As a follower of Jesus, I find that it sometimes feels awkward to set boundaries in my life.
As you can imagine, because of this blog and my podcast I get lots of requests from people for “just five minutes” of my time… to have coffee… to be interviewed… or even to work on a project pro bono, because it's “for the Lord”.
Add to that the demands of clients and customers, friends and family, members of our church… and you begin to see the dilemma.
You face the same dilemma, whether you realize it or not. People are asking you for “just five minutes”, too. If you are like me, each individual request seems so small, so easy to say “yes” to. The problem is, when you start adding up all the “yesses”, you might be startled to realize it's impossible for you to fulfill them all.
So what do you do? Is it even okay to say “no” to requests that seem nothing but good? Or is that selfish? This passage from a book I am reading might be helpful:
“We are trapped in a rat race, not just of acquiring money, but also of meeting family and business obligations. We pant through an endless series of appointments and duties. This problem is especially acute for those who sincerely want to do what is right. With frantic fidelity we respond to all calls to service, distressingly unable to distinguish the voice of Christ from that of human manipulators. We feel bowed low with the burden of integrity.
But we do not need to be left frustrated and exhausted from the demands of life. The Christian grace of simplicity can usher us into the center of an unhurried peace and power. Like Thomas Kelly we can come to know by experience that God “never guides us into an intolerable scramble of panting feverishness.”
Even Jesus Set Boundaries
He frequently withdrew from the crowds, even though they were seeking him. They wanted to be healed, saved, delivered. But at that time, when He walked the earth as a physical human being, Jesus had the same physical limitations as you and me. He needed rest. He needed solitude. So do you.
Take stock of your existing commitments. Add up how many minutes, hours, and days you have already committed to others and their agendas. You may, as I was, be shocked to find there is little or no time left for the things that are most important to you.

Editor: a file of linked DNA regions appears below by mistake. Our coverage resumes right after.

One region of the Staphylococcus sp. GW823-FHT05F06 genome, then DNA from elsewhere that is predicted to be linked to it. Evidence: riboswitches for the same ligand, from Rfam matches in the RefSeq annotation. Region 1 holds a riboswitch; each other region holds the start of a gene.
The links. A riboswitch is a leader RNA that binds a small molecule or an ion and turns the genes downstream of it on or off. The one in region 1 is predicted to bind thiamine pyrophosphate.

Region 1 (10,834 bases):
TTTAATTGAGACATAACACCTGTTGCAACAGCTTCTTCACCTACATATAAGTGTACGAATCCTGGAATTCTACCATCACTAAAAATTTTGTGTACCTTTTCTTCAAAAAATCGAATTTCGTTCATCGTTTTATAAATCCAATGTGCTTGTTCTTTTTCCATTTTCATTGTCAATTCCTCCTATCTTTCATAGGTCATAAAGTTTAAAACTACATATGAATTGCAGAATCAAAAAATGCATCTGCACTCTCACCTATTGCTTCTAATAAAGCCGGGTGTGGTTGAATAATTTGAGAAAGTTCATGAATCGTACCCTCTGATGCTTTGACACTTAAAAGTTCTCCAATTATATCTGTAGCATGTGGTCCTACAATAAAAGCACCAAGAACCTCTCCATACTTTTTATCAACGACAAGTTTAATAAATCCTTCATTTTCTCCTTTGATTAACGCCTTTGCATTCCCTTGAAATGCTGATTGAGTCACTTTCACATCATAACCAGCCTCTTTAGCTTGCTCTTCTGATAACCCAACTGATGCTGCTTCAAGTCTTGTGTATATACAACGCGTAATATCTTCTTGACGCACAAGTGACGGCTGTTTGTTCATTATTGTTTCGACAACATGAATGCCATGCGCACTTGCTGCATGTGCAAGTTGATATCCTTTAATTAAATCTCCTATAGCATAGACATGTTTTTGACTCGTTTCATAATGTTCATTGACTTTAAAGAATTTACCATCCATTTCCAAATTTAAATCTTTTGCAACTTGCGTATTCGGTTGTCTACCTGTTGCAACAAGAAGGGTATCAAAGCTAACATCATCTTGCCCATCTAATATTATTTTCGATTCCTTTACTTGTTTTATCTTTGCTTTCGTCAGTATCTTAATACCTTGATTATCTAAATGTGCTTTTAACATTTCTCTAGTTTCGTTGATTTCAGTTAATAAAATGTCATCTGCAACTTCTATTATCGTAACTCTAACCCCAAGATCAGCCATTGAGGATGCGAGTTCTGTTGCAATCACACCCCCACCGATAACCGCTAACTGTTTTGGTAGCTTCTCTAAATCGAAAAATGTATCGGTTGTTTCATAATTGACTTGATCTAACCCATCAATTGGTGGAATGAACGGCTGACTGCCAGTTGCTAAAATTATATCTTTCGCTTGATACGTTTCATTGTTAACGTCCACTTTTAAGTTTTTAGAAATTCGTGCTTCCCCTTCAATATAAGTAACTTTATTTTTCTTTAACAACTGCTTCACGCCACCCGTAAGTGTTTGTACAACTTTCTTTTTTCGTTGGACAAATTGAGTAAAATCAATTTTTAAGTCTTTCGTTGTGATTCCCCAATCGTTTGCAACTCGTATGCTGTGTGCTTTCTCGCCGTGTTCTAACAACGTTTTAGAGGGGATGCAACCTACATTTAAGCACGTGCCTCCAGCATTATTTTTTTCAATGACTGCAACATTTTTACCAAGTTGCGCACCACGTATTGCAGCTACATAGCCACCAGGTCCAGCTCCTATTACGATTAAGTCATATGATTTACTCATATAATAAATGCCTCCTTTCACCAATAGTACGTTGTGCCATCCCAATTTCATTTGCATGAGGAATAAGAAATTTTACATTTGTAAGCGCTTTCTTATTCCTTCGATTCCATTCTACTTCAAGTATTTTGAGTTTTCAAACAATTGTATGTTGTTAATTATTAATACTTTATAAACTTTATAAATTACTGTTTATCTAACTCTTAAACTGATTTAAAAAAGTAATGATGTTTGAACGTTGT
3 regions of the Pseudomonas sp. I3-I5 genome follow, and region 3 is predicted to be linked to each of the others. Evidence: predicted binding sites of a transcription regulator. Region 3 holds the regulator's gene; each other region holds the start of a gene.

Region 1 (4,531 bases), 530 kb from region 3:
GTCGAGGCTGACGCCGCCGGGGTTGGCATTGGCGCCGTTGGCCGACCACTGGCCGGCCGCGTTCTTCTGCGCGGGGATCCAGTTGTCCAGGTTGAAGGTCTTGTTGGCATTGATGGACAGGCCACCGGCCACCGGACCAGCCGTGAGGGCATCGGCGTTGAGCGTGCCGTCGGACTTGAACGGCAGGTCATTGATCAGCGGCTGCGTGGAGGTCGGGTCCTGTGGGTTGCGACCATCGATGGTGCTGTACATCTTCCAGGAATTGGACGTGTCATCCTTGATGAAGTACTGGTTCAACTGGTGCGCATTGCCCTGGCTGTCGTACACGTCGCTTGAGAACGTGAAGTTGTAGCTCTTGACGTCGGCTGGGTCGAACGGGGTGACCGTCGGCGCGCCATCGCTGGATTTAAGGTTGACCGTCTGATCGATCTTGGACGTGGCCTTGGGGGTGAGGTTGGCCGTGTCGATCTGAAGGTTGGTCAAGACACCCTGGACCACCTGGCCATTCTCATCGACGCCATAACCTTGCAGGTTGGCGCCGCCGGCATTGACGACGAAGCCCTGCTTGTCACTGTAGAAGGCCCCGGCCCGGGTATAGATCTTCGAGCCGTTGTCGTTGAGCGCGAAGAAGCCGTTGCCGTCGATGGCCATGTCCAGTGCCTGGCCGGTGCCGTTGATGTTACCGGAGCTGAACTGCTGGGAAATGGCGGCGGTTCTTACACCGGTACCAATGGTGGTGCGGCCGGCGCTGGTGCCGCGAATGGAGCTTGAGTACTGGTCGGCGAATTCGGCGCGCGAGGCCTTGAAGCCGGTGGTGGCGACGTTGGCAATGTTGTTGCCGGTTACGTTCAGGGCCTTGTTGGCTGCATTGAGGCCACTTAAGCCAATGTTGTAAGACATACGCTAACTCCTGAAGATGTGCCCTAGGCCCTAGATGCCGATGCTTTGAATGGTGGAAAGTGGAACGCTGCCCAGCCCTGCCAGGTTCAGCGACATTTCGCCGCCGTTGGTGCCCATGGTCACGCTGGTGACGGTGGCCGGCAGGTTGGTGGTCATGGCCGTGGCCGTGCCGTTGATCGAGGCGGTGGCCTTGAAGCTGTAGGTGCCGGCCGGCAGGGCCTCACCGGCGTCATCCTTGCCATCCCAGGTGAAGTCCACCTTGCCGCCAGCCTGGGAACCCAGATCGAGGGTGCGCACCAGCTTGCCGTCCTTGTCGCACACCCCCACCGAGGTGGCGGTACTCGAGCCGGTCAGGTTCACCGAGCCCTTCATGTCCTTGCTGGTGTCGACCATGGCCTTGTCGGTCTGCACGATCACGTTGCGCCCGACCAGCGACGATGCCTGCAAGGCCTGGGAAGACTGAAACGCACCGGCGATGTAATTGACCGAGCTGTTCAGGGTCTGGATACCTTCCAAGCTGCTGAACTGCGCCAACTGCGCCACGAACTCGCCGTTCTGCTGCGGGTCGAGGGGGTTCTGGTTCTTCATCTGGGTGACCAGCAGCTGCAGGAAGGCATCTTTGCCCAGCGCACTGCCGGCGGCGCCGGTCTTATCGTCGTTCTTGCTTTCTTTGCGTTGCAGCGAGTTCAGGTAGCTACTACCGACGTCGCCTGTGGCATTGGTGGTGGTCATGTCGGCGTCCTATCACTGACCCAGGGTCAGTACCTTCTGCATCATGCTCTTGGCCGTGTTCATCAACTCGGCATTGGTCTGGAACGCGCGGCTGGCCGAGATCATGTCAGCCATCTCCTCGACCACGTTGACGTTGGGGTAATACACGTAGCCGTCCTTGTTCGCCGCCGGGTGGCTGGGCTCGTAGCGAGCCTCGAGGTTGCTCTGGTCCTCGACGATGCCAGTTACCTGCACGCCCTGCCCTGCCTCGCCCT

If that's the case, what do you do? Here are three suggestions:
- Honorably disengage from commitments you cannot (or should not) fulfill. If you have said “yes” to something you now realize you should have said “no” to, it's not too late. Go back to the person you made this commitment to, and say something like: “I'm very sorry, but I now realize I overcommitted when I said yes to this. If you hold me to my promise, I want you to know I intend to do my very best to honor it. But I'm asking you to please consider releasing me from this commitment, and I'm asking you to forgive me for putting you in this position.” Approached like this, most people will be quick to release you from your obligation and also to forgive you. What about those who won't let you out of an obligation? Unless it is physically or ethically impossible, do your best to make good on your promise.
- Fulfill commitments from which you cannot be released. It's best to do this as quickly as possible. And, I might add, do it cheerfully. Even if you are upset that the other individual will not release you from your promise, remember that you created this mess to begin with. It's your job to clean it up. It's not your job to punish them for holding you to your word.
- Practice the “automatic no”. My automatic response to any request these days is, “Thank you for asking, but in order to honor my existing commitments I have to say no to this request.” But, you may ask, what if this is the one time you want to say “yes”? I would recommend still starting with “no.” Sleep on it. Pray about. Make sure it really is in alignment with your values, and with your priorities. If it is, you can always go back to the person and say, “I've been considering your request and if the offer is still open, this seems important enough that I'm willing to adjust some other things in my schedule and say yes.”
“No” Is Okay
It's possible for you to say no, and still be a loving person. Boundaries, properly set, protect you so that you still have the time, energy, and resources to pour into the people and purposes that are most important to you. Consider setting boundaries in the following areas:
- Time. You have a finite number of hours in each day. Be realistic about what you can do in any given period of time.
- Physical. Be clear about what the limitations are on who can touch you, and who cannot.
- Mental. You are an individual with a free will, and your thoughts and opinions are your own. It's okay to set boundaries and say, “I don't agree with you” to other people.
- Spiritual. It's important to discern what your personal will is, and what the will of your God is. His will is perfect, and it is for your benefit, even thought we do not always understand it. That's because while He is a loving father, He is also God, the awe-inspiring Creator of the universe. He is not simply “a bigger one of us”.
- Emotional. If you are not careful, other people (especially those closest to you) will inflict their own unhealthy, manipulative emotions on you. You need to set clear boundaries regarding what emotions you will “own”, and what emotions you will not allow to influence your behavior.
This is a complex subject, one that can't be dealt with fully in a blog post. I highly recommend reading the book Boundaries by Dr. Henry Cloud and Dr. John Townsend for a thorough exploration of when to say yes, how to say no, and how to maintain control of your life.
Question: In which areas of life do you find it difficult to set and maintain boundaries?